Writing this on my way home from the SIBA annual conference, on a cold, draughty train with no tables, no refreshment trolley, no power sockets. Wedged sideways on a hard, narrow seat, developing pins and needles in my left leg which is curled up to provide a surface for the laptop, the cold grey light, bare branches and churned, muddy fields gliding past the window, everything conspiring to accentuate what was a surprisingly mild hangover, draw out the nuances of it, develop the waves of pain and nausea like a symphony orchestra playing variations on a theme, and turn it into something that forces me to seriously contemplate tearing my eyeballs from their sockets. But it was worth every groan, whimper and noxious whiff. I first went to SIBA two years ago, to present a summary of the first Cask Report. They treated me well, looked after me, and I said yes like a shot when they asked me back to present on the second cask report a year later. But three years running felt like overkill, so this year I wasn’t invited to speak. It got to Monday and I thought, sod it, there’s no actual reason for me to go this year, but it’s such a good crack I’ll go anyway. Not for the speeches and presentations – even though some of them were quite good, they weren’t really aimed at me – but for the chance to be in a room full of brewers sharing their beers. Every year a local MP or mayor will open the conference and inevitably talk about how real ale is not a binge drink, and everyone will nod furiously, and throughout the day the theme will be referred back to in presentation after presentation – real ale drinkers are moderate drinkers, responsible drinkers, you can’t really binge drink real ale, and we all nod every time it comes up, and then at 5pm the speeches finish and we charge the bar and get riotously, deliciously hoonered on real ale. SIBA conference drinking is drinking with gusto, with relish. It’s hearty drinking, lustful for life drinking, and more importantly, it’s only £1.50 a pint. The conference (or just ‘conference’ without the definite article according to the people running the thing – it makes it sound more important) also sees the announcement of the winners of the SIBA National Brewing Competition, which is becoming a serious contender to CAMRA’s Champion Beer of Britain. The overall winner was Triple Chocoholic from the Saltaire Brewery in Bradford, also winner of the speciality beer category. Brewed with chocolate malt, actual chocolate and chocolate syrup towards the end, it’s a very easy beer to write tasting notes for; a very difficult beer to write good tasting notes for. It’s very, very chocolatey and very, very gorgeous. Sorry, that’s the best I can do. Saltaire also won their category for their Cascade Pale Ale. People have been murmuring about Saltaire for a while now, they’ve won a bagful of awards already, but this felt like a coming out party for them. Definitely a brewery to watch, and after chatting to the brewer after dinner I’m looking forward to arranging a visit as soon as I can. Thornbridge Lord Marples, Bank Top’s Dark Mild, Salopian Darwin’s Origin, Green Mill Big Chief Bitter, Dorothy Goodbody’s Country Ale, Blue Monkey Guerilla and St Austell Proper Job were the other category winners. And Christ, I’ve laughed a lot in the last two days. Sometimes I laughed at someone’s expense (I’m sorry, but even if the bloke selling stillaging units has never seen Swiss Toni on The Fast Show, he still can’t be forgiven for that haircut, moustache and grey suit combination) but mostly I laughed because the people I was in conversation with were extremely funny. The theme of the conference was people – working with people, valuing people you work with, getting the best out of them. It brought home just what a people business the beer business is. That’s a rubbish thing to say, because every single business on the planet is a people business, but what we mean is that it’s a sociable business. Someone on my table at dinner last night told a story about when he was at another conference in a hotel, and in the bar afterwards he was sitting enjoying a few beers with some of the other delegates. There was another conference in the same hotel – packaging or IT systems or insurance or something – and the guy in charge of that conference decided to – ahem – ‘work the room’. He came over to our brewer’s table and said, “Hi, what do you guys do?” “We’re brewers,” replied the brewer. “Right! Cool. Which brewery?” “Well… we all work for different breweries.” The guy was incredulous. “I’d get fired if I did something like that! There’s no way we could simply sit round a table having a laugh with our competitors. It just wouldn’t happen.” This is one of the things I love most about beer. You doubtless have a pile of stories yourself that illustrate the same point. And it’s why I get so bleeding angry when the infighting starts. We’re better than that. We have something no one else has. SIBA has its critics, as do small brewers generally (I was in a room recently where one big brewer turned a small brewer he’d only just met and said “You lot are all parasites.”) And SIBA itself has its own share of infighting and politicking. There are always issues and genuine areas of disagreement, competing priorities and conflicts. And I’m lucky that I can stay half in, half out of such conflicts, not being a brewer or pub owner myself. But the sociability and the common cause are much greater, much more important. Which is why I’ll be at ‘conference’ again this time next year.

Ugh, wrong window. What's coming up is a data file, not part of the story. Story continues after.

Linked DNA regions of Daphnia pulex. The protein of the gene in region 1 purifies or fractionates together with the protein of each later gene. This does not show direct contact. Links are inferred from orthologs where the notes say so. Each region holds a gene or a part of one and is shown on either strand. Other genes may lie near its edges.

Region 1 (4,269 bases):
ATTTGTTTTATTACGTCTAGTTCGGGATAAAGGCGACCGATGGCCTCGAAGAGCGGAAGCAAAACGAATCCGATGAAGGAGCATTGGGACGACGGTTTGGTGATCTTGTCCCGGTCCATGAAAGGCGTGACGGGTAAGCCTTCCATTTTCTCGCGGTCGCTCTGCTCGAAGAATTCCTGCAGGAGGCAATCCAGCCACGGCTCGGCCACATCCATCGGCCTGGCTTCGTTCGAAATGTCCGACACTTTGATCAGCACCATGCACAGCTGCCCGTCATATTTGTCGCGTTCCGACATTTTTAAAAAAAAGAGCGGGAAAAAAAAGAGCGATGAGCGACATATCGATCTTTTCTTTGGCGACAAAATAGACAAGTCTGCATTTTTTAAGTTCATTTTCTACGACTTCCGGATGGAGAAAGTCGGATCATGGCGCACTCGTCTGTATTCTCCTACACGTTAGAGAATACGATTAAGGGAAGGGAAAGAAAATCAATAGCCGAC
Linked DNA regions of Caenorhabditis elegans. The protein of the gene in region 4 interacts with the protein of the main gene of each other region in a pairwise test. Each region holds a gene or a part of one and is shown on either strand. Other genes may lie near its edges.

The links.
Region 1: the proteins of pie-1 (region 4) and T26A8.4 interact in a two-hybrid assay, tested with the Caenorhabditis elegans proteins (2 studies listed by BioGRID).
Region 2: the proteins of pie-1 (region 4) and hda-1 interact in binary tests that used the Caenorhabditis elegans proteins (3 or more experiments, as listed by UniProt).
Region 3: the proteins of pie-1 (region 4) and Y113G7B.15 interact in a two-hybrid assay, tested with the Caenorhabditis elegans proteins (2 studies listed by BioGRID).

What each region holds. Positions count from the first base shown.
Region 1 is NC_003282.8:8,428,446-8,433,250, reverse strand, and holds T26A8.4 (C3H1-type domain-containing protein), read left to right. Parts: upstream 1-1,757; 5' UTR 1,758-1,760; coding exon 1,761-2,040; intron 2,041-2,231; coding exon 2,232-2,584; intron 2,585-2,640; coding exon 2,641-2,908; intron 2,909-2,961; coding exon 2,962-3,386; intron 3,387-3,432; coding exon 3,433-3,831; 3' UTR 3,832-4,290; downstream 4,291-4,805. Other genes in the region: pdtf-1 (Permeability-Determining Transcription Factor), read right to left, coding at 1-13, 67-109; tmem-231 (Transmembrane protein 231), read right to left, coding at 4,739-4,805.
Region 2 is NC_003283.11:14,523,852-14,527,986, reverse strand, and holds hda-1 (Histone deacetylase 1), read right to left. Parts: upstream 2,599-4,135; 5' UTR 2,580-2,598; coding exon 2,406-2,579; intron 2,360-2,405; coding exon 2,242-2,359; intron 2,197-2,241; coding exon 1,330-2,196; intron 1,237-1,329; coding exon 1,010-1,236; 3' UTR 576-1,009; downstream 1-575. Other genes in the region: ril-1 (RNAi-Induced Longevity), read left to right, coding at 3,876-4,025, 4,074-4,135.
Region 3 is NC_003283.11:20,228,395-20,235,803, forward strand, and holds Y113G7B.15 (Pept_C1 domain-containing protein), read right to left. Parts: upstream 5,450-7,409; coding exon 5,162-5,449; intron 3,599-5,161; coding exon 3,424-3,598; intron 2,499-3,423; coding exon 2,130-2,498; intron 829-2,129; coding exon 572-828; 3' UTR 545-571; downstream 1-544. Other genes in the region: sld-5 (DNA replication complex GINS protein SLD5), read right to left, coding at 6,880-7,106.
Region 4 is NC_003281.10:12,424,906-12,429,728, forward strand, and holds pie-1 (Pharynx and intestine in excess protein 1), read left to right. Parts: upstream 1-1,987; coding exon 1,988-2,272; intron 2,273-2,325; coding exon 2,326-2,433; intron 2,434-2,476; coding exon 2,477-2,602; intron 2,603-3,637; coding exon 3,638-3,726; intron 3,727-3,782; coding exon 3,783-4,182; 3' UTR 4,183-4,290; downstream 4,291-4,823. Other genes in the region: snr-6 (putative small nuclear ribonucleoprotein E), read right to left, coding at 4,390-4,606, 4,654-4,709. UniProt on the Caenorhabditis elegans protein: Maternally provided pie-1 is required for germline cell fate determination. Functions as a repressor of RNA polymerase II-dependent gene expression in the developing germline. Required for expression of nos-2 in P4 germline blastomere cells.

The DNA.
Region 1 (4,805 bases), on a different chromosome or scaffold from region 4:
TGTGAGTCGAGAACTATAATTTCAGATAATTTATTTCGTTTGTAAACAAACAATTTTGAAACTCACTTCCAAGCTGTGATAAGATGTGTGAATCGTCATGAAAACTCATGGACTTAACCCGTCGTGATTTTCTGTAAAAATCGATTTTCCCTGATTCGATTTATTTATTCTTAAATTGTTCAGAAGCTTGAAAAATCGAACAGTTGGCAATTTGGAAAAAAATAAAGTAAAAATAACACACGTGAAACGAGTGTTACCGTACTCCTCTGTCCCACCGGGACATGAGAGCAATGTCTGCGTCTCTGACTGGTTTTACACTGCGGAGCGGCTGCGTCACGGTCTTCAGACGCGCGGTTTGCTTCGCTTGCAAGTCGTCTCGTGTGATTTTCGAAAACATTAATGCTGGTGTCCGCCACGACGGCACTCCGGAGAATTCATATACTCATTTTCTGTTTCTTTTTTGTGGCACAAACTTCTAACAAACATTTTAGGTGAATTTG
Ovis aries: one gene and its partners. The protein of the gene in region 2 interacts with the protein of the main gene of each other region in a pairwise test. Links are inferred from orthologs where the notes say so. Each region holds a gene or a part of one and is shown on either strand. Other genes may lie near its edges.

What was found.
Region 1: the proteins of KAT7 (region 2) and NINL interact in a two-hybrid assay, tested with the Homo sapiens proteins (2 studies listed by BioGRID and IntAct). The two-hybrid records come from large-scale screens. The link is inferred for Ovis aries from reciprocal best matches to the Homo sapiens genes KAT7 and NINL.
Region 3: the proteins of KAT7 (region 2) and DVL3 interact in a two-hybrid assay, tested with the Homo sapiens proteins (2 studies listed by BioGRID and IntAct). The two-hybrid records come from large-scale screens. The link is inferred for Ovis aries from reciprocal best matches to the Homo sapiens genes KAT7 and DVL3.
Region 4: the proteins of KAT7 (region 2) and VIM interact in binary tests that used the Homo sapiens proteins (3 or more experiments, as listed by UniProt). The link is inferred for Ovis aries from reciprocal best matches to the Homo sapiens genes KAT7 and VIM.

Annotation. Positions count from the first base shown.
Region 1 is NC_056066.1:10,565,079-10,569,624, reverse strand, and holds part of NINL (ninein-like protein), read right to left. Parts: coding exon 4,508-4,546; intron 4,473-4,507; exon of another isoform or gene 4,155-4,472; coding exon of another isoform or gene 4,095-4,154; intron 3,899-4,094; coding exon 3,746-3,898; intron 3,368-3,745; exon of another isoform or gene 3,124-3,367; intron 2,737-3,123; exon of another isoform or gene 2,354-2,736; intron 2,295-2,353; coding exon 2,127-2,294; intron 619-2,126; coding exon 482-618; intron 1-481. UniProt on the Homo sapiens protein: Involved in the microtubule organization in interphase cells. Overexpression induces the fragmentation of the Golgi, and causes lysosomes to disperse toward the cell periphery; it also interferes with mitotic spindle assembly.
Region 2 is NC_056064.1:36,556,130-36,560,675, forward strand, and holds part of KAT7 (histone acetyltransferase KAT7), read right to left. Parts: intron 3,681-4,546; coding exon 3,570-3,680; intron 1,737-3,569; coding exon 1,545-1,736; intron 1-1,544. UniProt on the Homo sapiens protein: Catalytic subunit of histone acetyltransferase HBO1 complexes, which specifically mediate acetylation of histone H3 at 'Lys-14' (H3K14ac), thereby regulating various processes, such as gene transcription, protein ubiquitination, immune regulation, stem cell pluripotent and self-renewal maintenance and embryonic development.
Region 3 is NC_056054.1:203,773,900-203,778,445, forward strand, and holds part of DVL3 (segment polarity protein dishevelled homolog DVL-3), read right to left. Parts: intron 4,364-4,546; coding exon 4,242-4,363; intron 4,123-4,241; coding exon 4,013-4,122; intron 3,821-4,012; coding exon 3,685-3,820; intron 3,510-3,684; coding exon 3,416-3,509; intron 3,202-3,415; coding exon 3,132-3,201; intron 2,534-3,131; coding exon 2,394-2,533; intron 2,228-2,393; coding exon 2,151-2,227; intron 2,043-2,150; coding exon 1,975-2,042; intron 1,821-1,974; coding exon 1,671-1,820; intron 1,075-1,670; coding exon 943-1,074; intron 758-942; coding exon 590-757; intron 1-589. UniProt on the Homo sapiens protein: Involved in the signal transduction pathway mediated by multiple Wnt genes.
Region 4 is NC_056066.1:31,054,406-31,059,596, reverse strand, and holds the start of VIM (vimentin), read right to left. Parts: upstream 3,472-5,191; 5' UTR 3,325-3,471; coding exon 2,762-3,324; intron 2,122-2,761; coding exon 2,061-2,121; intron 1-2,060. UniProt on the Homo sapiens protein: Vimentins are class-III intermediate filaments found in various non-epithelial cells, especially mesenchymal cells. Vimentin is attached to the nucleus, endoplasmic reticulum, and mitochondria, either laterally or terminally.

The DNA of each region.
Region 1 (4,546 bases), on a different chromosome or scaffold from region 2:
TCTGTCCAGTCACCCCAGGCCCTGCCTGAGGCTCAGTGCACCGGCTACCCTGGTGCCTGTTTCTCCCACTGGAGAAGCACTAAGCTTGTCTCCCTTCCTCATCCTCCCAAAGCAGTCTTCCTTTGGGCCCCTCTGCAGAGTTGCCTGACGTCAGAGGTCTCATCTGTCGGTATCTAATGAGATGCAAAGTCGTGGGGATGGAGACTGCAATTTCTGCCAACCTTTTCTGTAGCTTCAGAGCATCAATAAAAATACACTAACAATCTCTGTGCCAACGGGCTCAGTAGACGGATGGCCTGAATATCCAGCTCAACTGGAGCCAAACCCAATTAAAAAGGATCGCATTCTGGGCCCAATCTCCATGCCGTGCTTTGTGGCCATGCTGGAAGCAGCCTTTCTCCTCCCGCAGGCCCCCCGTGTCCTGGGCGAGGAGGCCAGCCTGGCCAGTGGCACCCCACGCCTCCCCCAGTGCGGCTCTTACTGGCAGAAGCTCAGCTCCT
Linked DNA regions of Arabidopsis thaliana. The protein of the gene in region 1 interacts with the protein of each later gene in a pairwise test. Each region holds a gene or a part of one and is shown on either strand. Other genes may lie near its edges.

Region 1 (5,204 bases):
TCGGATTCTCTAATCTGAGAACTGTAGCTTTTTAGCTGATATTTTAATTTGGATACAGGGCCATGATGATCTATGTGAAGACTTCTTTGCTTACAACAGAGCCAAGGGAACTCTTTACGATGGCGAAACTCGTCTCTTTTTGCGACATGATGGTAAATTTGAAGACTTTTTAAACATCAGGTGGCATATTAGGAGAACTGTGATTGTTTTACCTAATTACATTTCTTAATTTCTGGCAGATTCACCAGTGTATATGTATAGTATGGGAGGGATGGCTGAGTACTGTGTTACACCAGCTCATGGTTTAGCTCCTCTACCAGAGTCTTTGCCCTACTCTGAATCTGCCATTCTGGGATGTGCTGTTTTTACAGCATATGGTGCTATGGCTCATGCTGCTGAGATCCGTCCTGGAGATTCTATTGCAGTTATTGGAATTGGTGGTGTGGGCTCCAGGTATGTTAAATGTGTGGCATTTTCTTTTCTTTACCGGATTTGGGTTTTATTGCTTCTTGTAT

Pete Brown is a British writer who specialises in making people thirsty. He is the author of nine books and writes widely in the drinks trade press and consumer press.